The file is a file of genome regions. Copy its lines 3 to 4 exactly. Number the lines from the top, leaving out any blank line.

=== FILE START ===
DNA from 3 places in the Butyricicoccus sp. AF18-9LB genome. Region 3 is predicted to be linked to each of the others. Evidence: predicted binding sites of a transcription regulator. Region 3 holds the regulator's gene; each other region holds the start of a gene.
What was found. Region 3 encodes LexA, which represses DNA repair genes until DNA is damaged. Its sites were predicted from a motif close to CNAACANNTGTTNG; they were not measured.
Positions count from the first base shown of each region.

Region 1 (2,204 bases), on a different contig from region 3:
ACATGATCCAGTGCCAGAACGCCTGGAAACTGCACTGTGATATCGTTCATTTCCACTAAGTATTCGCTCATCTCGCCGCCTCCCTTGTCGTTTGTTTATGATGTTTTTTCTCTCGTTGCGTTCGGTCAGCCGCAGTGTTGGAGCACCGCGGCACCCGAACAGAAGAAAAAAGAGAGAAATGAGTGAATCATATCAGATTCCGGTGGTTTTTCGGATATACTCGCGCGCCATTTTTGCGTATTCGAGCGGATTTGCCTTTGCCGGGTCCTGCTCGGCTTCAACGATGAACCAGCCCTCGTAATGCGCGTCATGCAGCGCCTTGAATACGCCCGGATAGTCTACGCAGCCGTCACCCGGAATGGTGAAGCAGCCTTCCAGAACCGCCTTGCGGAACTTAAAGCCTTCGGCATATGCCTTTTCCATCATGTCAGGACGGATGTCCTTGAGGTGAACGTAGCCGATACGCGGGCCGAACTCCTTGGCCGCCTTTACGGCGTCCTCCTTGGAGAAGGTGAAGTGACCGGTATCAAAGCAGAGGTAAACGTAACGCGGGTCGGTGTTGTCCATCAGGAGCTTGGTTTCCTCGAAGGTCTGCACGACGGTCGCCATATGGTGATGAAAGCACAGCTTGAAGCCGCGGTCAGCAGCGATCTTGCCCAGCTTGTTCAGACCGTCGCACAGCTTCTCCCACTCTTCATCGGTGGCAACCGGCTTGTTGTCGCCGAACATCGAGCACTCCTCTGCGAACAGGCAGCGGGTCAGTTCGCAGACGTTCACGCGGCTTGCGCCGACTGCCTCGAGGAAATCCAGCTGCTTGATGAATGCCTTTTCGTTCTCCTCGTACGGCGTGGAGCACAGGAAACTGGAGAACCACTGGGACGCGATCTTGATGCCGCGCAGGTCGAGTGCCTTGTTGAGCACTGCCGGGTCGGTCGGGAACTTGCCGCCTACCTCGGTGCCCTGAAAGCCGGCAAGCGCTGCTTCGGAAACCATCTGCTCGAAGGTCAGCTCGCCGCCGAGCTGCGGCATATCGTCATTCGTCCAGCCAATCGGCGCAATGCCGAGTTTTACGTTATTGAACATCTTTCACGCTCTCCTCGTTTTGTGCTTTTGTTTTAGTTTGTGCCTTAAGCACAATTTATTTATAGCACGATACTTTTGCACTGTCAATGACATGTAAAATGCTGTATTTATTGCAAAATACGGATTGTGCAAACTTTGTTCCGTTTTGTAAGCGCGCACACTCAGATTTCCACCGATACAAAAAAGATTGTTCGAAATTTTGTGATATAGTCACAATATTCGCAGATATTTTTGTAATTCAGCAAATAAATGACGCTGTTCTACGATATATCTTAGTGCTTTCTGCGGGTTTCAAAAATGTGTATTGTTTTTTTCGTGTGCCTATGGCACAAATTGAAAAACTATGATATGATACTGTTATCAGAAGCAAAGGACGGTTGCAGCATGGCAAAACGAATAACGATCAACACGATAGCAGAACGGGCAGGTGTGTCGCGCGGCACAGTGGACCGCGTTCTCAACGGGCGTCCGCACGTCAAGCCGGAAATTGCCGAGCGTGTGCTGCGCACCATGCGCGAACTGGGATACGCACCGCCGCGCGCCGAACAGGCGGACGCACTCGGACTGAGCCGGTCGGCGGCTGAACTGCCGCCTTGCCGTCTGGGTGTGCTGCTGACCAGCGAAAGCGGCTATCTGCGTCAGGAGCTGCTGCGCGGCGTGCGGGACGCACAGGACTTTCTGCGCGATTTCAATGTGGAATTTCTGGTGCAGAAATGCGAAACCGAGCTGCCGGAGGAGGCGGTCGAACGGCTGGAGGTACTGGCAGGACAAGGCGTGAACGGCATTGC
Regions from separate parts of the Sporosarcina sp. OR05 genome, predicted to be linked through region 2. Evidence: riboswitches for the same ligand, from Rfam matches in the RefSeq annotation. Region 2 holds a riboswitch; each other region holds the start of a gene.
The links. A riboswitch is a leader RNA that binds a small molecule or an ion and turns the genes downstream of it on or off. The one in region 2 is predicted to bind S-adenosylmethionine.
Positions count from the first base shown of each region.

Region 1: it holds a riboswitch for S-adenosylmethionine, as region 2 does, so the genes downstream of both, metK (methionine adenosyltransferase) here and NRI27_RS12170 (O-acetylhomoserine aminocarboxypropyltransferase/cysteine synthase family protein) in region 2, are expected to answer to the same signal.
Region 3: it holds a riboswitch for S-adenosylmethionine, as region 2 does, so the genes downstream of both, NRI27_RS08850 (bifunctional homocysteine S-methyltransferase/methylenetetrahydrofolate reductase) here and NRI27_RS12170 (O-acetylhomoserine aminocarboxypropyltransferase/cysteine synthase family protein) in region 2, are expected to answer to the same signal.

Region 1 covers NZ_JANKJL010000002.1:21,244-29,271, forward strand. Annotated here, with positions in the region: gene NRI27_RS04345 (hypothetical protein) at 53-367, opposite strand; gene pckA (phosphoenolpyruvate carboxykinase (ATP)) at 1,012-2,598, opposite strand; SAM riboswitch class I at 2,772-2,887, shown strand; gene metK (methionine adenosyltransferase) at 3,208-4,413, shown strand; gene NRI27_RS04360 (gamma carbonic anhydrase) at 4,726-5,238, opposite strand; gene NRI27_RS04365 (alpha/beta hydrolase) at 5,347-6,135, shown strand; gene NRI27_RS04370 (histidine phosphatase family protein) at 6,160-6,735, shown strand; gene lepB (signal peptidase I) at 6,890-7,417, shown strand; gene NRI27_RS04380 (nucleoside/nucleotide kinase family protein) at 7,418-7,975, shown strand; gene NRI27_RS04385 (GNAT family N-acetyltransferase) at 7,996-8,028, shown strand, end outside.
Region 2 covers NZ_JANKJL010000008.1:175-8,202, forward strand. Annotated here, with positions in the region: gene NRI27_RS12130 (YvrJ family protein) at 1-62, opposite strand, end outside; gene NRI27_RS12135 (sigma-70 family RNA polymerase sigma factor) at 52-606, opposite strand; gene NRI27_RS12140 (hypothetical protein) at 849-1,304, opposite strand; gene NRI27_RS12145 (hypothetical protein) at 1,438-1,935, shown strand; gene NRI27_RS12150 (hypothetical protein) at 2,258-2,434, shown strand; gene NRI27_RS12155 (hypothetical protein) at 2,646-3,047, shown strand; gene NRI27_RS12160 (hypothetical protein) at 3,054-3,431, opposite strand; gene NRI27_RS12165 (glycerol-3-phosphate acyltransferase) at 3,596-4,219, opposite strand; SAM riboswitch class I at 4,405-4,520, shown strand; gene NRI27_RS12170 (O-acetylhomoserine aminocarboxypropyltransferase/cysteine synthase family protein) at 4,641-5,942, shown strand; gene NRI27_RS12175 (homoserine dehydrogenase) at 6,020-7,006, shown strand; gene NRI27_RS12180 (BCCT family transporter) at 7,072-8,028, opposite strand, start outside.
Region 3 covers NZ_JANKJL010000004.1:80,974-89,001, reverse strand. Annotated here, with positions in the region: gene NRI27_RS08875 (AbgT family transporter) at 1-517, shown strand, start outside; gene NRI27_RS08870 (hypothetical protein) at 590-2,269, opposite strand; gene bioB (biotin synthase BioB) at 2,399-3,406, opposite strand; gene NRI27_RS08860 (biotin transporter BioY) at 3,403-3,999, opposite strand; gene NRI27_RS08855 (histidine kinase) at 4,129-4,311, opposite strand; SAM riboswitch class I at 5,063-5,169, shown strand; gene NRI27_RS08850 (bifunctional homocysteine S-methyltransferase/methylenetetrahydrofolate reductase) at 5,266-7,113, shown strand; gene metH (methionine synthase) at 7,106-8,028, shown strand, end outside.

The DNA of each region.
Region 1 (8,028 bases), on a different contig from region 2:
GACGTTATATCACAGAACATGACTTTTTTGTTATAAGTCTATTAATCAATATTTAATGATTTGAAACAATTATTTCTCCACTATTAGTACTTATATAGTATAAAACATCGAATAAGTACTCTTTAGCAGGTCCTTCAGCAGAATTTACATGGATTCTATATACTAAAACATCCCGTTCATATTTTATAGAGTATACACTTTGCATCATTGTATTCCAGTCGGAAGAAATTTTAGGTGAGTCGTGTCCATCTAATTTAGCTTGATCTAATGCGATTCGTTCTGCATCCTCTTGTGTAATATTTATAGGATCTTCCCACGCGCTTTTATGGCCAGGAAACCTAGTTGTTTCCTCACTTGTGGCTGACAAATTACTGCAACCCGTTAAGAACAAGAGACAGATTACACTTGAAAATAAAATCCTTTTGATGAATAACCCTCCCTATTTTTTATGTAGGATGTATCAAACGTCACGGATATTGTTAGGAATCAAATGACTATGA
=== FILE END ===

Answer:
Positions count from the first base shown of each region.

Region 1 (2,204 bases), on a different contig from region 3: